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Attorney General’s Office to Defend Death Sentence at U.S. Supreme Court

(Phoenix, Ariz. – Jan. 8, 2007) The U.S. Supreme Court will hear oral arguments on Tuesday, January 9, in an Arizona case regarding the death sentence of Jeffrey Landrigan.

Arizona Assistant Attorney General Kent Cattani will represent the State of Arizona in this case. He will argue that the Ninth U.S. Circuit Court of Appeals erred in reversing a district court decision and ordering an evidentiary hearing regarding Landrigan’s claims. Arizona Attorney General Terry Goddard will also represent the State.

Background

In December 1989, shortly after escaping from an Oklahoma Department of Corrections facility where he was serving prison terms for a 1982 murder and a 1986 prison stabbing, Jeffrey Landrigan murdered Chester Dean Dyer. A Phoenix jury subsequently found Landrigan guilty of murder, burglary and theft. Following a sentencing hearing at which he instructed his attorney not to present mitigating evidence, Landrigan was sentenced to death.

Landrigan appealed his sentence to the Arizona Supreme Court, and the Court affirmed the trial court’s decision. Landrigan then filed petitions for post-conviction relief in state court and sought relief in federal court. The State courts rejected Landrigan’s claims. Likewise, the federal district court rejected Landrigan’s request for relief, which was initially affirmed by a three-judge panel of the Ninth U.S. Circuit Court of Appeals. The Ninth Circuit, however, granted Landrigan’s request for further review. In a 9-2 decision issued in March 2006, the Ninth Circuit reversed the district court decision and ordered an evidentiary hearing regarding Landrigan’s claim that he received ineffective assistance of counsel. The United States Supreme Court granted the State of Arizona’s petition to review this decision.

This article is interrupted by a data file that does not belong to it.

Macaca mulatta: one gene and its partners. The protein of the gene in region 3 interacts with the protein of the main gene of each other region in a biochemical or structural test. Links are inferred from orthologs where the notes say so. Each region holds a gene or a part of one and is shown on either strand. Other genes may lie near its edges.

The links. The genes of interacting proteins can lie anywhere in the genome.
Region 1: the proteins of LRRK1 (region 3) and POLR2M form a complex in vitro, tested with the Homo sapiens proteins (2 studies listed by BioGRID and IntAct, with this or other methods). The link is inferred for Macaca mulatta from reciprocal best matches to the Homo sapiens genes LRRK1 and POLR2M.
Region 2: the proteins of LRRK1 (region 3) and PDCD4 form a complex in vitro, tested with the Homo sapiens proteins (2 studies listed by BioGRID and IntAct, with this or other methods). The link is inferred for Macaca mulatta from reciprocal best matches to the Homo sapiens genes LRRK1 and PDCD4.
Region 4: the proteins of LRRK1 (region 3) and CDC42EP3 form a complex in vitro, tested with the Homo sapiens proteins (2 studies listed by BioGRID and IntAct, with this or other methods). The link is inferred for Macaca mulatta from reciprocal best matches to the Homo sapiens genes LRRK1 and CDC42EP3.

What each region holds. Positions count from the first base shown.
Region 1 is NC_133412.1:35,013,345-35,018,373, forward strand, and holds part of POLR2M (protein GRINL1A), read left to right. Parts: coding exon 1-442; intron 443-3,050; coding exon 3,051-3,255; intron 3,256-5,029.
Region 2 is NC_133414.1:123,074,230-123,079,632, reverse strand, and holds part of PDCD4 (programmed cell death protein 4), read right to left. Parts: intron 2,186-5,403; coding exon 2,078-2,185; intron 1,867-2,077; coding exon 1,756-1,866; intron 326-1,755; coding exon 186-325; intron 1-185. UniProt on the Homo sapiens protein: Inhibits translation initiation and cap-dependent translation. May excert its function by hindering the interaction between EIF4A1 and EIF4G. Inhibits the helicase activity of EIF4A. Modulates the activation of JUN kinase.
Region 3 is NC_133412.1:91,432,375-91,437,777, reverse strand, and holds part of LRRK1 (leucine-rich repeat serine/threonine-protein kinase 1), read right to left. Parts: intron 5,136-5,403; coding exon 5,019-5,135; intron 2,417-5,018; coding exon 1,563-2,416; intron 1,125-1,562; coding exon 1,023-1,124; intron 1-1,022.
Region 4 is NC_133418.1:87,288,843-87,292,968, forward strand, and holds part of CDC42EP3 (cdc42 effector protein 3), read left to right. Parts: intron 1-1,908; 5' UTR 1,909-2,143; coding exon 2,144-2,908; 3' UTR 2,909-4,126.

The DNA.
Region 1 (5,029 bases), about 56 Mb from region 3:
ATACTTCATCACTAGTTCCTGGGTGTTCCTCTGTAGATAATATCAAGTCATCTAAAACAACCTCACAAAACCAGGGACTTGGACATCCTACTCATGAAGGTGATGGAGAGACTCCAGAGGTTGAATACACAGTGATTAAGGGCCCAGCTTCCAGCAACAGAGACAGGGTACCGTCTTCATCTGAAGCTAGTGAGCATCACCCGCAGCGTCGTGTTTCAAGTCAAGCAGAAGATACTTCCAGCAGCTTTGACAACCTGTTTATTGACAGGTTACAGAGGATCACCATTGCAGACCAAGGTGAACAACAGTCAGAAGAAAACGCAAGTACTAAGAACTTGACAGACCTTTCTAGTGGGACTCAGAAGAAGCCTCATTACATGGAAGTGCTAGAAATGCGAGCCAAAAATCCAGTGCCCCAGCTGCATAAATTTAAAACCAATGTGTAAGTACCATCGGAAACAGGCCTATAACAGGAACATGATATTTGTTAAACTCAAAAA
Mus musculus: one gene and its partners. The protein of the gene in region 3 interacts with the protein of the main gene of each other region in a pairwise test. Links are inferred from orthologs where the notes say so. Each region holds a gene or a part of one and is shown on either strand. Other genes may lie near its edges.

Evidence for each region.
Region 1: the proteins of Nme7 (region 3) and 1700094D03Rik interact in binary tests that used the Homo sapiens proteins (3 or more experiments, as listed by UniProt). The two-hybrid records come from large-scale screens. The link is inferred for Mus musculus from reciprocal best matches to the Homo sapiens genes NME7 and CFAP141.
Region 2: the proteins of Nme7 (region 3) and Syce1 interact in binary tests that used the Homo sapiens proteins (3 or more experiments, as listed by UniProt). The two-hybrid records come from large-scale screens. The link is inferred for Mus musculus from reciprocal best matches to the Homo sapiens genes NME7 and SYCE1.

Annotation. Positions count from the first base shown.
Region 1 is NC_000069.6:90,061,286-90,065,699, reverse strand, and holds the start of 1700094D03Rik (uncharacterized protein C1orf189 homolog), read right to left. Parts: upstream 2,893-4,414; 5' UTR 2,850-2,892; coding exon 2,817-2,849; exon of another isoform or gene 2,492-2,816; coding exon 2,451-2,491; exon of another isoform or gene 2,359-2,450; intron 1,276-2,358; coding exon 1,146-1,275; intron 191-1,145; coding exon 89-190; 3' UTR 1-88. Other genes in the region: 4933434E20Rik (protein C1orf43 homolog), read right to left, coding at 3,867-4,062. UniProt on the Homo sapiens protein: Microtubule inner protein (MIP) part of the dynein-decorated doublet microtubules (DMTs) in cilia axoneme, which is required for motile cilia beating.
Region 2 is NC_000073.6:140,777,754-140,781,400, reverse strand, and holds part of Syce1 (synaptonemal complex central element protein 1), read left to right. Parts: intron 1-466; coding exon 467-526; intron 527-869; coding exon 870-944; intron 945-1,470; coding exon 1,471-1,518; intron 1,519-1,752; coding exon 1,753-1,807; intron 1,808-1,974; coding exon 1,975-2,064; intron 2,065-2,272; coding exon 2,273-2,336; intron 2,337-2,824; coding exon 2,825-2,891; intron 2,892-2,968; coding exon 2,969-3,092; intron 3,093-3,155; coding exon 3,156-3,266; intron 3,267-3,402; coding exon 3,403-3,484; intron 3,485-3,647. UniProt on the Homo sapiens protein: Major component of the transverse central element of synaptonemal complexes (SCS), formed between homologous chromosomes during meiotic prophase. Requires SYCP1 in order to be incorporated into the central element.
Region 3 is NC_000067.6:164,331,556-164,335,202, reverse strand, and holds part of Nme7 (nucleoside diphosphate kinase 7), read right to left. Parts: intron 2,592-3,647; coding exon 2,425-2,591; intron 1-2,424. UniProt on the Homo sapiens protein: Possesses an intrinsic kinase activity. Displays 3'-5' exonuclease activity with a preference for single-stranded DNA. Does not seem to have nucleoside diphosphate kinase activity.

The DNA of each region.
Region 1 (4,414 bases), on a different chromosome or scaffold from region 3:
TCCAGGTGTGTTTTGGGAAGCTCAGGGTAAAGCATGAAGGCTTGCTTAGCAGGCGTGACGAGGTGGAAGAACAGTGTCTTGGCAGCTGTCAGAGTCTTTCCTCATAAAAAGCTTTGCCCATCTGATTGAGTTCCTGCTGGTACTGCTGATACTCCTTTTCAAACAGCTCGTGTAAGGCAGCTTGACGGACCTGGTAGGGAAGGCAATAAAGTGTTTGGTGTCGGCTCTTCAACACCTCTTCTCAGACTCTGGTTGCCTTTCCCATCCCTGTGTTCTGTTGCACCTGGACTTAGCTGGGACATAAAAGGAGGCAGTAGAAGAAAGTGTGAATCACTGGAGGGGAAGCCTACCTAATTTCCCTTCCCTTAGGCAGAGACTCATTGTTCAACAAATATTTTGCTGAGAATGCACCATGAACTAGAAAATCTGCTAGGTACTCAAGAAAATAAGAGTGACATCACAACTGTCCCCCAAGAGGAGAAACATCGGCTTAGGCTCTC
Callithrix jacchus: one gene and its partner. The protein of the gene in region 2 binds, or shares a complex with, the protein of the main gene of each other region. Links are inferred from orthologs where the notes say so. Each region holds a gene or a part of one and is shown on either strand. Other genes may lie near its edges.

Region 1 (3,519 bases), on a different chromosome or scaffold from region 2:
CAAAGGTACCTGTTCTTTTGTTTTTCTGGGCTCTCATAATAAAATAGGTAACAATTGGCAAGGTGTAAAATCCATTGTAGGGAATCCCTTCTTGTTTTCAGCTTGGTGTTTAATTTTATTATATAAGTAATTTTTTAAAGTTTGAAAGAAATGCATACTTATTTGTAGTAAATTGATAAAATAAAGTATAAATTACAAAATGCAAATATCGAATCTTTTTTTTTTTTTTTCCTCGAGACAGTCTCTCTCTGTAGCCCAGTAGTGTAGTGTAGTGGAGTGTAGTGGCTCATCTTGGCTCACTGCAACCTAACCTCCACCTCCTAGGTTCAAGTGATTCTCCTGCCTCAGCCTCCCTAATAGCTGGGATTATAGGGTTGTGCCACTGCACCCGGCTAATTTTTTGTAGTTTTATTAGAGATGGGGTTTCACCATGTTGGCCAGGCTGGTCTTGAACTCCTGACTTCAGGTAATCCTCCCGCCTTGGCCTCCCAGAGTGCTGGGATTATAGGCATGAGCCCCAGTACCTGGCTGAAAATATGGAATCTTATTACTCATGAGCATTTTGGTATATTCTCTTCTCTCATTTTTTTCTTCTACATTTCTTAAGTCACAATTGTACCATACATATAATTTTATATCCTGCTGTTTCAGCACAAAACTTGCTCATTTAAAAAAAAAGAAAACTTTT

Questions before the Supreme Court

There are two questions the U.S. Supreme Court will consider:

  • In light of the highly deferential standard of review required under the Anti-Terrorism and Effective Death Penalty Act of 1996 (AEDPA), did the Ninth Circuit err by holding that the state court unreasonably determined the facts when it found that Jeffrey Landrigan “instructed his attorney not to present any mitigating evidence at the sentencing hearing?”
  • Did the Ninth Circuit err by finding that the state court's analysis of Landrigan's ineffective assistance of counsel claim was objectively unreasonable under Strickland v. Washington, 466 U.S. 668 (1984)? Did the Ninth Circuit make this decision despite the absence of any contrary authority from this Court in cases in which (a) the defendant waives presentation of mitigation evidence and impedes counsel’s attempts to do so, or (b) the evidence the defendant subsequently claims should have been presented is not mitigating?

A detailed summary of the case is attached.

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